Author Topic: Where does the responsibility lie?  (Read 7996 times)

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Redsoil

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Re: Where does the responsibility lie?
« Reply #45 on: December 31, 2012, 06:29:48 AM »
I just checked, and Cuddlepie is an Australian resident. 

Most people I know here are fairly well aware that both P plate drivers and professional drivers must have a ZERO blood alcohol reading at all times when driving.  Even for "normal" drivers here, the limit is 0.05 (not 0.08 as I believe it is in the US and other places).  Australian rules are pretty strict with BAC enforcement - even a whiff will have a teen (or truck driver for instance) detained, and taken back to the police station for further testing, and possible prosecution/loss of licence. 

Given that, I would think the hosts should have mentioned that some of the foods contained alcohol - I certainly would have (and I have no kids, just in case that factors in).  I'd mention to the teen to double-check in future, as it seems people may not think of it.  Ultimately, he's the one driving, it's his licence and future.

*Just so others know, Aussies are legally able to drink once they turn 18, so it is definitely an issue with P plate drivers.  Plenty of ads out there reminding people about it re. drinking and driving, and limits.
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RingTailedLemur

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Re: Where does the responsibility lie?
« Reply #46 on: December 31, 2012, 07:10:24 AM »
I would never dream of mentioning that I used 1tbsp of sherry in the marinade for the stirfry or a dollop of wine in the bolognese. Not out of spite, but it honestly wouldn't even cross my mind to do so. If somebody cannot have any alcohol, It is their responsibility to let me know - just like with any other dietary restriction. And in that case I will of course respect it.

The trouble is, it wouldn't cross my mind that you would put alcohol in something like bolognese.  I react very badly to red wine (migraines), so I turn it down if offered and am happy to explain why.  It would not occur to me to point at every dish and ask if it has red wine in it because it seems an odd ingredient to me.  Much like the thread we had about putting chicken somethingorother in mashed potatoes.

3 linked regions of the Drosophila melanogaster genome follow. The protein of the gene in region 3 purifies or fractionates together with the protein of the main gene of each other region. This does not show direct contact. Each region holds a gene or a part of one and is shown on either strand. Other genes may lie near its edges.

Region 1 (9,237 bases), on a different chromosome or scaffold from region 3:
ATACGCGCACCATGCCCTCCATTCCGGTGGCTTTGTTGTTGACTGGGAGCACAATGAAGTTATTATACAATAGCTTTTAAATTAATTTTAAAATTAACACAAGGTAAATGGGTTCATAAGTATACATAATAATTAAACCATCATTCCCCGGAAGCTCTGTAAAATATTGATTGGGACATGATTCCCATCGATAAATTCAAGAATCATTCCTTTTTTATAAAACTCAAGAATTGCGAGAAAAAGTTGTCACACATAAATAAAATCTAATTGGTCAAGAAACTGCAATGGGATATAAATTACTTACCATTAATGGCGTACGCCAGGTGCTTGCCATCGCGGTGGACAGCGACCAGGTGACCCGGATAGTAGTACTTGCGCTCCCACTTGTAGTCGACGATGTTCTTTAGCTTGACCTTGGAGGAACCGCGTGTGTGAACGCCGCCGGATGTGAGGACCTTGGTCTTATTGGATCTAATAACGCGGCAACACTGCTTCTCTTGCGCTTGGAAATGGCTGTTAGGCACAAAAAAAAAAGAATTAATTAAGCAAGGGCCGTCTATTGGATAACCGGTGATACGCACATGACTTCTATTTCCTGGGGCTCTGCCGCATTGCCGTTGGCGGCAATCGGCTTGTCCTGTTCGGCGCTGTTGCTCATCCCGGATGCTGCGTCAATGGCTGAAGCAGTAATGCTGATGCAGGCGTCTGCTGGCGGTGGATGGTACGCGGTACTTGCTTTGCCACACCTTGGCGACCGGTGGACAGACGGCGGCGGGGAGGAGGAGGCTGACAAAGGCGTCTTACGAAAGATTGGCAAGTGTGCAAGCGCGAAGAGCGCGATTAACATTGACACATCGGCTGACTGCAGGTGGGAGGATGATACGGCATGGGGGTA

MariaE

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Re: Where does the responsibility lie?
« Reply #47 on: December 31, 2012, 07:58:25 AM »
I would never dream of mentioning that I used 1tbsp of sherry in the marinade for the stirfry or a dollop of wine in the bolognese. Not out of spite, but it honestly wouldn't even cross my mind to do so. If somebody cannot have any alcohol, It is their responsibility to let me know - just like with any other dietary restriction. And in that case I will of course respect it.

The trouble is, it wouldn't cross my mind that you would put alcohol in something like bolognese.  I react very badly to red wine (migraines), so I turn it down if offered and am happy to explain why.  It would not occur to me to point at every dish and ask if it has red wine in it because it seems an odd ingredient to me.  Much like the thread we had about putting chicken somethingorother in mashed potatoes.

Presumably, if we were friends I would know that about you, and then I would know not to add red wine to stuff when cooking.
 
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RingTailedLemur